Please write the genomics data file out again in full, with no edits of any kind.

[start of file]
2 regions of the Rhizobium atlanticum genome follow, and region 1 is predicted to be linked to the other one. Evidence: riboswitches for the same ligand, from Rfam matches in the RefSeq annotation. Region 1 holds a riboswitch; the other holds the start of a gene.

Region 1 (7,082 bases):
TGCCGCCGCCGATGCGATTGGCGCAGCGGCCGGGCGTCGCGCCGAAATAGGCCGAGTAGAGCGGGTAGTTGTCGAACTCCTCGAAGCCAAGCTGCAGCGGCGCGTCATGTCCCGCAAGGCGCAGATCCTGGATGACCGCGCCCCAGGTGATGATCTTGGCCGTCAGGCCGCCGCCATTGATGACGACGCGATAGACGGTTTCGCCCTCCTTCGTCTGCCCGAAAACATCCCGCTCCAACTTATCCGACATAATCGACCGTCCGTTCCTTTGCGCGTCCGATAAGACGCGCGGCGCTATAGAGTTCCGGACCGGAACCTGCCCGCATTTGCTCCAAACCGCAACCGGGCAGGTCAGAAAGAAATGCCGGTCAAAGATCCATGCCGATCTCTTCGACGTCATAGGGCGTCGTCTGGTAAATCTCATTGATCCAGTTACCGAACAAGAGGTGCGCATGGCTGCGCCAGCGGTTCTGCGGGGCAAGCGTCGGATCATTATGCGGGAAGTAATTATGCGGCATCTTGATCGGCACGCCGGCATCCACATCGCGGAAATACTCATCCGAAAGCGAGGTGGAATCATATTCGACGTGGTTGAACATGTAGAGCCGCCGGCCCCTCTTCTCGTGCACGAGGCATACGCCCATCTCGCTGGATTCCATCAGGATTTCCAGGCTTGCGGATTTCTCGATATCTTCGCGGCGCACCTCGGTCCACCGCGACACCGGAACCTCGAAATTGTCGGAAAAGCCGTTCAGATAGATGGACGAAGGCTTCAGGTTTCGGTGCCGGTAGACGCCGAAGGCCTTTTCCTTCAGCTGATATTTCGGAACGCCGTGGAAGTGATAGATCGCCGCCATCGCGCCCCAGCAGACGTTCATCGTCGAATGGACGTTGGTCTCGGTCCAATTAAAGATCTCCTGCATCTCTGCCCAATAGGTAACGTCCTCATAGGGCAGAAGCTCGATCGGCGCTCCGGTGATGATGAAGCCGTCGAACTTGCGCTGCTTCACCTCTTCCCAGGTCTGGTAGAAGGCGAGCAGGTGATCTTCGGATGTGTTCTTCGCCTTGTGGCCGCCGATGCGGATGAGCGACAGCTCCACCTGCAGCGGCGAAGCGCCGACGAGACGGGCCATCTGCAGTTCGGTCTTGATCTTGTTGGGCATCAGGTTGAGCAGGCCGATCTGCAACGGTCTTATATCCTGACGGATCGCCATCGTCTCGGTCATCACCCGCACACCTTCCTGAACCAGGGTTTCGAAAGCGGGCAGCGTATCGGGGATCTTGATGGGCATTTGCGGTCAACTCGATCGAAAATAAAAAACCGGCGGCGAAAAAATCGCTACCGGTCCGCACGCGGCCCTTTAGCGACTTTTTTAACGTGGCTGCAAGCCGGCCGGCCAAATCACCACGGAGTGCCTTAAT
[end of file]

2 regions of the Rhizobium atlanticum genome follow, and region 1 is predicted to be linked to the other one. Evidence: riboswitches for the same ligand, from Rfam matches in the RefSeq annotation. Region 1 holds a riboswitch; the other holds the start of a gene.

Region 1 (7,082 bases):
TGCCGCCGCCGATGCGATTGGCGCAGCGGCCGGGCGTCGCGCCGAAATAGGCCGAGTAGAGCGGGTAGTTGTCGAACTCCTCGAAGCCAAGCTGCAGCGGCGCGTCATGTCCCGCAAGGCGCAGATCCTGGATGACCGCGCCCCAGGTGATGATCTTGGCCGTCAGGCCGCCGCCATTGATGACGACGCGATAGACGGTTTCGCCCTCCTTCGTCTGCCCGAAAACATCCCGCTCCAACTTATCCGACATAATCGACCGTCCGTTCCTTTGCGCGTCCGATAAGACGCGCGGCGCTATAGAGTTCCGGACCGGAACCTGCCCGCATTTGCTCCAAACCGCAACCGGGCAGGTCAGAAAGAAATGCCGGTCAAAGATCCATGCCGATCTCTTCGACGTCATAGGGCGTCGTCTGGTAAATCTCATTGATCCAGTTACCGAACAAGAGGTGCGCATGGCTGCGCCAGCGGTTCTGCGGGGCAAGCGTCGGATCATTATGCGGGAAGTAATTATGCGGCATCTTGATCGGCACGCCGGCATCCACATCGCGGAAATACTCATCCGAAAGCGAGGTGGAATCATATTCGACGTGGTTGAACATGTAGAGCCGCCGGCCCCTCTTCTCGTGCACGAGGCATACGCCCATCTCGCTGGATTCCATCAGGATTTCCAGGCTTGCGGATTTCTCGATATCTTCGCGGCGCACCTCGGTCCACCGCGACACCGGAACCTCGAAATTGTCGGAAAAGCCGTTCAGATAGATGGACGAAGGCTTCAGGTTTCGGTGCCGGTAGACGCCGAAGGCCTTTTCCTTCAGCTGATATTTCGGAACGCCGTGGAAGTGATAGATCGCCGCCATCGCGCCCCAGCAGACGTTCATCGTCGAATGGACGTTGGTCTCGGTCCAATTAAAGATCTCCTGCATCTCTGCCCAATAGGTAACGTCCTCATAGGGCAGAAGCTCGATCGGCGCTCCGGTGATGATGAAGCCGTCGAACTTGCGCTGCTTCACCTCTTCCCAGGTCTGGTAGAAGGCGAGCAGGTGATCTTCGGATGTGTTCTTCGCCTTGTGGCCGCCGATGCGGATGAGCGACAGCTCCACCTGCAGCGGCGAAGCGCCGACGAGACGGGCCATCTGCAGTTCGGTCTTGATCTTGTTGGGCATCAGGTTGAGCAGGCCGATCTGCAACGGTCTTATATCCTGACGGATCGCCATCGTCTCGGTCATCACCCGCACACCTTCCTGAACCAGGGTTTCGAAAGCGGGCAGCGTATCGGGGATCTTGATGGGCATTTGCGGTCAACTCGATCGAAAATAAAAAACCGGCGGCGAAAAAATCGCTACCGGTCCGCACGCGGCCCTTTAGCGACTTTTTTAACGTGGCTGCAAGCCGGCCGGCCAAATCACCACGGAGTGCCTTAAT